Essay review: The importance of stupidity in scientific research
In light of recent depressing posts on the reproducibility crisis and the natural selection of bad science, I thought it worthwhile to revisit why we actually try to do good science, despite the pressures to compromise, and what qualities good scientists possess.
Some time ago, the cell biologist Martin Schwartz wrote an interesting and honest essay on why, for sincere scientists endeavouring to do their best, coming to terms with feeling stupid is not only important but necessary for good research. Most of us in science are here because we like it and we are good at it. More than that, we use science to explore the natural world because we hold a degree of fascination with the world and a longing for discovery.
We learned about science and scientific methods at school or university through coursework and lab or field experiences. But actually doing science, applying scientific methods to answer questions, is quite different from coursework or passing exams. Science gets applied to research problems. And research problems are research problems because nobody knows the answers to them, yet. We might not feel very competent, capable or gifted enough to solve our research problems, but our research problems are up to us to solve because no one else is better placed to solve them than we are. Schwartz writes, “The crucial lesson was that the scope of things I didn’t know wasn’t merely vast; it was, for all practical purposes, infinite. That realization, instead of being discouraging, was liberating. If our ignorance is infinite, the only possible course of action is to muddle through as best we can.”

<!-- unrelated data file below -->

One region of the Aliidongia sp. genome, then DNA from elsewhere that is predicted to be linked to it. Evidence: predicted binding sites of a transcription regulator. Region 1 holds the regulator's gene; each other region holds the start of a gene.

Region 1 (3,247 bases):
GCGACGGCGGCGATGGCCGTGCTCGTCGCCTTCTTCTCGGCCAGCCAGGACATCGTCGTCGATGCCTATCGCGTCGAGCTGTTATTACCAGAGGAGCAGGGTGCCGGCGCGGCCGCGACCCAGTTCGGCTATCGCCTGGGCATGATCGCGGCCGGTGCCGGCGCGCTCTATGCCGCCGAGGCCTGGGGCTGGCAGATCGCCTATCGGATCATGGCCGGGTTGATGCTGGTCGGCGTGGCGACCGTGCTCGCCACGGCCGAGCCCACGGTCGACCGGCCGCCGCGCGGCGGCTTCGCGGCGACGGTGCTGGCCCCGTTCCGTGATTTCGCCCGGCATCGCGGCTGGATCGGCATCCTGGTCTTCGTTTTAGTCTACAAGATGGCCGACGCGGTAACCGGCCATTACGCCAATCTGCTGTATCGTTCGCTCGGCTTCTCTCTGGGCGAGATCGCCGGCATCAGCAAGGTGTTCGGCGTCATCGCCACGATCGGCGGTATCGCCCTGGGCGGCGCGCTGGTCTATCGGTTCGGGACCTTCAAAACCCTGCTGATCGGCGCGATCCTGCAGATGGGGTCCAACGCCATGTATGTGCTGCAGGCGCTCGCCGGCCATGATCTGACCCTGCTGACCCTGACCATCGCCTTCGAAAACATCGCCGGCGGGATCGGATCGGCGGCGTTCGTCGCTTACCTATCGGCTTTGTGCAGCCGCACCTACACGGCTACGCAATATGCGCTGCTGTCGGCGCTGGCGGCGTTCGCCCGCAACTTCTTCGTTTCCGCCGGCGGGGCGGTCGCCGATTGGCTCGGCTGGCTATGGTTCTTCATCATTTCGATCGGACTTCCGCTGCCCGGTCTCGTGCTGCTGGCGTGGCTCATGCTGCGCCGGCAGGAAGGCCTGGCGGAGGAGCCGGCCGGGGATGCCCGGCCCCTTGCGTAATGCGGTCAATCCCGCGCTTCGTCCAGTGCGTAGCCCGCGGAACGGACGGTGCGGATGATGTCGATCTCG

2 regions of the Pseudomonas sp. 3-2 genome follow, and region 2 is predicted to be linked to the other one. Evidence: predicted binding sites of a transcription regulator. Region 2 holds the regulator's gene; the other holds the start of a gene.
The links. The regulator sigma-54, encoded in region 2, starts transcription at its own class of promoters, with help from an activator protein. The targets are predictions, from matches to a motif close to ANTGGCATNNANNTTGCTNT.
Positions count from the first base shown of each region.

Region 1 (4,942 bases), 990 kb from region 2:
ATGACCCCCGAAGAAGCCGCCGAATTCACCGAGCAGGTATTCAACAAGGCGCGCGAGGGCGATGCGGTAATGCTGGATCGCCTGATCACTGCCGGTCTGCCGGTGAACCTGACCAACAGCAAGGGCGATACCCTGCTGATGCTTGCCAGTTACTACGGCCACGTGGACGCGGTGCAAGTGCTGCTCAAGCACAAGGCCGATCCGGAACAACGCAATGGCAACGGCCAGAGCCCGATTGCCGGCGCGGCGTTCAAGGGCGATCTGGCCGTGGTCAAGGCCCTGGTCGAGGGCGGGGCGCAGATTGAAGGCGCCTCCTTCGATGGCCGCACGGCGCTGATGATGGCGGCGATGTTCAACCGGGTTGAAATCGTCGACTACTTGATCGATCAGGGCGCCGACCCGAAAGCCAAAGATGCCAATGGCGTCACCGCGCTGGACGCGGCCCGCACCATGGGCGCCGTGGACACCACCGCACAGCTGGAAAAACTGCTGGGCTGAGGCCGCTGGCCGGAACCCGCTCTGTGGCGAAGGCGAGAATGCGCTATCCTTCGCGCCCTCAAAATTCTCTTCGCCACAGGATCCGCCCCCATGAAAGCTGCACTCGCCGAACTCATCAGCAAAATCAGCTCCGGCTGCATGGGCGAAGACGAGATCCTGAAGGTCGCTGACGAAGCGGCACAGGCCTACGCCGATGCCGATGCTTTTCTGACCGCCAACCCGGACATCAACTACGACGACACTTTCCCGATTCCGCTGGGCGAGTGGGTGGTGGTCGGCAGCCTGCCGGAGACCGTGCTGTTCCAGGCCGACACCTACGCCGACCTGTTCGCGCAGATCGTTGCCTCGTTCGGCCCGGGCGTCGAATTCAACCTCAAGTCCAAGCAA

It is hard to do good research, and it is very hard to do the kind of research that really matters. This is because research inherently requires moving into the unknown (eg. Is the question right? Are the methods rigorous? Does the experimental design really answer the question?).
It is also hard to be productively stupid. Schwartz writes that science involves confronting our “absolute stupidity” (interested readers may peruse his essay for a discussion on relative vs absolute stupidity), the kind of stupidity encountered by deliberately trying to push into the unknown and undiscovered.
Our ignorance is not really infinite (otherwise we would not know we are ignorant). But trying to ask important questions puts us in the uncomfortable position of confronting our ignorance. Science however is about exploring the unknown as rigorously as possible and being ok with getting it wrong, as long as we learn something each time.
Schwartz MA (2008) The importance of stupidity in scientific research. Journal of Cell Science 121: 1771.
“Our ignorance is not really infinite (otherwise we would not know we are ignorant). ”
Logical? No, think about it. You are saying that ‘I really know that I don’t know everything’ equates to ‘I know everything’.